How to Market to Those Who Don’t Plan on Dying
Posted April 4, 2018
7 min read
There’s a whole new frontier for funeral homes to connect with communities in fresh, creative, and non-threatening ways.
To talk about these fresh ideas that can be used in your local community, we spoke with Gail Rubin, Certified Thanatologist, Certified Funeral Celebrant, speaker, and author.
Rubin is known for helping funeral homes to connect with people on end-of-life issues. She’s a pioneering death educator using all kinds of content and creative outlets to do just that.
If you’re willing to adjust your style and possibly try something new, you can draw hundreds of people to open events that are focused on topics that deal with our mortality.
Want proof on how this allows you to connect with families in a whole new way? Just look at the popular Before I Die Festivals which are helping to get “those who don’t plan on dying” to start thinking positively about death.
Let’s dig deeper.
‘Taking Death Out of The Closet’
So what are Before I Die Festivals, exactly? Before I Die Festivals are part of a growing social movement to foster reflection about how people (individually, and as a society) manage their death and dying experience.
Boldly taking death out of the closet, these gatherings provide opportunities for people to openly discuss end-of-life issues. The aim in each location has been, in part, to get more people to think, plan, and act on issues related to their mortality.
The first festival originated in the UK and was held in 2013. It was as a part of a Dying Awareness Week. Then, in 2016, the U.S. took on its first festival thanks to the University of Indiana School of Nursing which had received a grant to hold a festival.
That first festival in the US had 28 different activities and drew around 800 people.
Shortly after, the second U.S. Before I Die festival was held in October of the same year in Louisville, Kentucky. Capitalizing on the success of previous festivals, the first Before I Die Festival in the U.S. held west of the Mississippi was coordinated by Rubin herself.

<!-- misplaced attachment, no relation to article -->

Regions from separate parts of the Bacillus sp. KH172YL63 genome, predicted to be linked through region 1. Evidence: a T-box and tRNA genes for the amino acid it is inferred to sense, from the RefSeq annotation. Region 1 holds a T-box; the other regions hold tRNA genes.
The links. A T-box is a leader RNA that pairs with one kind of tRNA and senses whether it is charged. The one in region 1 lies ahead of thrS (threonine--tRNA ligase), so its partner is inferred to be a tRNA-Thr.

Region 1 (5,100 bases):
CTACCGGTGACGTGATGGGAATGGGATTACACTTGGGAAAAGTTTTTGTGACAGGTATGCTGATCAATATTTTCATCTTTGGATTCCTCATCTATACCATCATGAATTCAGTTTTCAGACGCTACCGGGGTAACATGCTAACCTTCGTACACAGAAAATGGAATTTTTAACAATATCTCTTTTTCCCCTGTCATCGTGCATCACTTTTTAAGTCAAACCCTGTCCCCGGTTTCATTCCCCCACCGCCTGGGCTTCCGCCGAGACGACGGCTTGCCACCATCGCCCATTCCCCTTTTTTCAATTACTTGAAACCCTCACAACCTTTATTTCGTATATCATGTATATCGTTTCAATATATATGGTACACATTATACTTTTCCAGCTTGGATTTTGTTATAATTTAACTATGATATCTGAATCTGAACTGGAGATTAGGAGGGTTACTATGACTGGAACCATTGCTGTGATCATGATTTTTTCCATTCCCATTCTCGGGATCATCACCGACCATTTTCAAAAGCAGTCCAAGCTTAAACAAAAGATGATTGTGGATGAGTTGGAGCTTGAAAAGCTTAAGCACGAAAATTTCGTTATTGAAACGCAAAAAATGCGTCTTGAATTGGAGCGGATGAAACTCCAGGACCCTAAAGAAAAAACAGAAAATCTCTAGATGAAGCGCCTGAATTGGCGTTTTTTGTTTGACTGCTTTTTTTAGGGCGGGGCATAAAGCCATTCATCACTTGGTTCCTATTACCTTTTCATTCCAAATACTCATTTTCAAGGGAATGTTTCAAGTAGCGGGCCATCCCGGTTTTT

Taking lessons from the previous festivals, it was held in October of 2017. More than 20 events and activities made up the festival held in Albuquerque, New Mexico.
Rubin now consults with others who want to create similar events within their communities. Here are 6 lessons learned if you want to create a high-value event that prompts questions and meaningful conversations about death, dying, and other end-of-life issues.
1. Know how much marketing goes into creating a festival
It’s easy to forget just how much sweat equity goes into marketing a large event, one that consists of dozens of smaller activities. In the case of Before I Die Festivals in particular, months and months of marketing is necessary to draw the kind of numbers they wanted to see.
At the same time, start with the basics by creating a website for all involved. After all, you’ll want to have a place to send potential speakers and panelists to so they can learn more about the event. Have that up and functioning at least 9 months prior to your event. If you have a preview of any of the kind of content you will be sharing, be sure to share it in social media and elsewhere.
No matter what kind of event you are planning, don’t underestimate the amount of marketing and publicity you will want to have.
2. Take time to organize your schedule
“Scheduling of your individual events is important to space them out so they do not overlap. What you want to avoid is forcing people to choose between one event over another,” explains Rubin.
If possible, it might be best to hire a coordinator or an event planner to handle the details so you can stay focused on your funeral home operations as much as possible.
3. Know what audience size you’re really aiming for